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CARSON, California (Reuters) - L.A. Galaxy's marketing campaign for the MLS playoffs was 'First to Five' and by securing the record fifth title they created another 'First to Five' as New England Revolution suffered their fifth loss in as many MLS Cups.
Coach Jay Heaps needs no reminders of that record having played in the four previous losses, including missing the decisive penalty in a shootout loss to Houston in 2006.
While he remained upbeat in his post-match analysis, his players gave more of a glimpse of the impact of the loss.
"It's like someone just took a baseball bat to my gut," striker Charlie Davies said.
The Revolution came back from a goal down to force extra-time thanks to a Chris Tierney strike in the 79th minute but were undone by a Robbie Keane winner for L.A in the 111th minute.
"It hurts a little more because I thought we were going to win," forward Teal Bunbury added.
"We had 10 to 12 minutes left and I had a feeling we were going to win this whole thing but credit to LA, a great team, and they had a great game."
New England have played some entertaining soccer during the playoffs but their main creative threat, Lee Nguyen was neutralized and they struggled to reproduce the smart passing soccer that characterized their run to the final game.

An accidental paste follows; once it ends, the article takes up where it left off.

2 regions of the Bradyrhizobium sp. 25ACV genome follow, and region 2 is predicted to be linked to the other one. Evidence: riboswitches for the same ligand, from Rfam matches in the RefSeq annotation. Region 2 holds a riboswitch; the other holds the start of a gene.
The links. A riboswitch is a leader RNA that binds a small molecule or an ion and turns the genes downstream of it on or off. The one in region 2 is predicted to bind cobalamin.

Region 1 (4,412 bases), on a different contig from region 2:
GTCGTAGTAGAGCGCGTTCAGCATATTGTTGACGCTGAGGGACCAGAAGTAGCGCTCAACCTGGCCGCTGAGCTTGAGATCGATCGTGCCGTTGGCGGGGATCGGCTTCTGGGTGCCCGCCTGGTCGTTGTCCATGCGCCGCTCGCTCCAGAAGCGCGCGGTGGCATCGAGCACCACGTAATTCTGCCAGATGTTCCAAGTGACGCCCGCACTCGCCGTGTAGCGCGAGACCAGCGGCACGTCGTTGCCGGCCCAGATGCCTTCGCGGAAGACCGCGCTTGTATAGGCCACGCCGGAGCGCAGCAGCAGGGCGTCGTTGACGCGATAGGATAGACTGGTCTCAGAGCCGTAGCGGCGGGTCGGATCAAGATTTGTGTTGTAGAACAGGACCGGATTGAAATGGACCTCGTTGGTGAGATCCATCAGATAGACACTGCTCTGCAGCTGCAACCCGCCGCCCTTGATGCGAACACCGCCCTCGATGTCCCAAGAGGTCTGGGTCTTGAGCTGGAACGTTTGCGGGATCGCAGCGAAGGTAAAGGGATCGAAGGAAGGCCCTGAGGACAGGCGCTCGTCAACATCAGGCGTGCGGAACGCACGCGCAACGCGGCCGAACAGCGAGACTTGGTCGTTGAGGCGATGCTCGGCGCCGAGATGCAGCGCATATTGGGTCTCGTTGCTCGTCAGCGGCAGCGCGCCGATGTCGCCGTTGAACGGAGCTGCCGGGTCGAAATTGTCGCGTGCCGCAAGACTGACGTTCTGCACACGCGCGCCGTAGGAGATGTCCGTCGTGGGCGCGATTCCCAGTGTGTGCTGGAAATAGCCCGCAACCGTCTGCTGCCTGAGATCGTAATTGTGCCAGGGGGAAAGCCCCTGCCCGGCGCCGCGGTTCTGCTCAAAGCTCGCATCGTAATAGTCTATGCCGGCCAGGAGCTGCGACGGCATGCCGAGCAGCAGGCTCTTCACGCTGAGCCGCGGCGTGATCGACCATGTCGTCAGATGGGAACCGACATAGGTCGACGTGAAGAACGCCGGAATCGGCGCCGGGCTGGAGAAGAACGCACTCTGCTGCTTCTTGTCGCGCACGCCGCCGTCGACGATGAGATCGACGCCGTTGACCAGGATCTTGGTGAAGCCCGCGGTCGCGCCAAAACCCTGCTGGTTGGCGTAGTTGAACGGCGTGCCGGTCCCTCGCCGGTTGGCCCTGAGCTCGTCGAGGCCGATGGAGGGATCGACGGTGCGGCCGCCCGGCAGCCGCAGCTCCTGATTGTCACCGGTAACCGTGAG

Three of those five losses in the championship-deciding game have come against the Galaxy but Heaps said there was no question of his team over-respecting L.A.
"I am proud of the guys. I think there's a real competitiveness in there and a real willingness to lay it all on the line and be aggressive. I thought we were the aggressor today a lot of the time," he said.
"Of course they've got great players and they deserve everything. No one gave us a chance and I thought our guys rallied around that and we were pretty good on the day."
Editing by John O'Brien